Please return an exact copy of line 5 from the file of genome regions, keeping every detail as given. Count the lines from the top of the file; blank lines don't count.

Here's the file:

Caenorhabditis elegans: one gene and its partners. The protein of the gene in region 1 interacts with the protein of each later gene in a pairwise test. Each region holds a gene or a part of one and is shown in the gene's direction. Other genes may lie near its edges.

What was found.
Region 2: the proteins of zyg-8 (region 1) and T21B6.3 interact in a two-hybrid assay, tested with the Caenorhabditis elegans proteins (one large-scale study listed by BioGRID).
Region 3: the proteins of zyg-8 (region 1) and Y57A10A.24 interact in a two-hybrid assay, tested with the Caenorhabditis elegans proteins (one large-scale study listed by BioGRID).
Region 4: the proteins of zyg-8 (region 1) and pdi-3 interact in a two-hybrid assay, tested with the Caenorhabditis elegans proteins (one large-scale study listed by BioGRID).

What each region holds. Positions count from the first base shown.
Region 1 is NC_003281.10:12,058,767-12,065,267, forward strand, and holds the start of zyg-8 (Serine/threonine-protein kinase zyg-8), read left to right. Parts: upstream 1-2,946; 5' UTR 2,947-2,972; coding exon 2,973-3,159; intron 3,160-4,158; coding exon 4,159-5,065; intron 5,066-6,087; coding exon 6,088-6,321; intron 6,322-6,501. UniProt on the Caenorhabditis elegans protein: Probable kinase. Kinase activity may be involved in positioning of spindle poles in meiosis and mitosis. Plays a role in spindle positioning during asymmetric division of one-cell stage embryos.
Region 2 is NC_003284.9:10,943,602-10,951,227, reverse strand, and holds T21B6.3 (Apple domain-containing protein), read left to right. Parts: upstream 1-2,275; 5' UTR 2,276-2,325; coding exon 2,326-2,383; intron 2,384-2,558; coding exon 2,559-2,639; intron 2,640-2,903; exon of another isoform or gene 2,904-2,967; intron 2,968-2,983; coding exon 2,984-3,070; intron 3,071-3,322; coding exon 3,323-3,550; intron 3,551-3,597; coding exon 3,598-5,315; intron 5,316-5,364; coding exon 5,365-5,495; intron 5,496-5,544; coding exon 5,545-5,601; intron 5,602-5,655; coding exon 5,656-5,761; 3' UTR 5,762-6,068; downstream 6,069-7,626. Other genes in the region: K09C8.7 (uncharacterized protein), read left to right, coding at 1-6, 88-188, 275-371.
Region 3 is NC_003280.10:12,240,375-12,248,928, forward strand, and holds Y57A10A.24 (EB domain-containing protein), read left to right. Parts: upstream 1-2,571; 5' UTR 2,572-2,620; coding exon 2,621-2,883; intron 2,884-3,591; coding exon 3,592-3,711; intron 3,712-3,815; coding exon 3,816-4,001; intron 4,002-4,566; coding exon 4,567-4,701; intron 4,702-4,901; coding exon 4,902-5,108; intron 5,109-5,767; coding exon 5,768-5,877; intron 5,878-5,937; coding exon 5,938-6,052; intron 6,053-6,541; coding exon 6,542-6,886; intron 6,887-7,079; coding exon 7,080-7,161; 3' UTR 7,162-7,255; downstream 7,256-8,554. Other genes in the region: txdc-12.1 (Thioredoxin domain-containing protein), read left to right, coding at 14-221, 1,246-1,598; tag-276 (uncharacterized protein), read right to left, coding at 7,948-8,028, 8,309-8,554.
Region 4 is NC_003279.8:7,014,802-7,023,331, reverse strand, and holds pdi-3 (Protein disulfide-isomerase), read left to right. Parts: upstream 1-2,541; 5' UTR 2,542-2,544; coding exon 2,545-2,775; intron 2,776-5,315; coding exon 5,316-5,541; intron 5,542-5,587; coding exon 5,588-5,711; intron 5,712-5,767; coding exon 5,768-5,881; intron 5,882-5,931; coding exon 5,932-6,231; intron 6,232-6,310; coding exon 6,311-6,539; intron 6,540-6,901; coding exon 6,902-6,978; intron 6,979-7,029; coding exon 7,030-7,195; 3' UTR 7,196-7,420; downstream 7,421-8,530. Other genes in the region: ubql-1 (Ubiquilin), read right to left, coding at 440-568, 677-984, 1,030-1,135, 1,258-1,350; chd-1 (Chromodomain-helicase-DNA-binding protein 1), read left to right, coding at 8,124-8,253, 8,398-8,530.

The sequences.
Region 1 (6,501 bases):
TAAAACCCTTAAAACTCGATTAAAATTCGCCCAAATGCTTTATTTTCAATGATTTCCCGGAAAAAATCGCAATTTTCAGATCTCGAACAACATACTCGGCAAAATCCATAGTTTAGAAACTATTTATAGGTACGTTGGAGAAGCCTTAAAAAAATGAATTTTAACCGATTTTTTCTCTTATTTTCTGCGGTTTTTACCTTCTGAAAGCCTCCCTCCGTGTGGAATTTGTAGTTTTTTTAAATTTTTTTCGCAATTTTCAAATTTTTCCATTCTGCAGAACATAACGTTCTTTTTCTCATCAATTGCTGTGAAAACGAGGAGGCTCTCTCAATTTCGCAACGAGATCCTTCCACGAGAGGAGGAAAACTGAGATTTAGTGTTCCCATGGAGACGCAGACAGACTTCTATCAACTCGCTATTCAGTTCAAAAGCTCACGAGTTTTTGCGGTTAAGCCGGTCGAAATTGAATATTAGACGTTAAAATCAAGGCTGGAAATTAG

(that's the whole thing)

Region 4: the proteins of zyg-8 (region 1) and pdi-3 interact in a two-hybrid assay, tested with the Caenorhabditis elegans proteins (one large-scale study listed by BioGRID).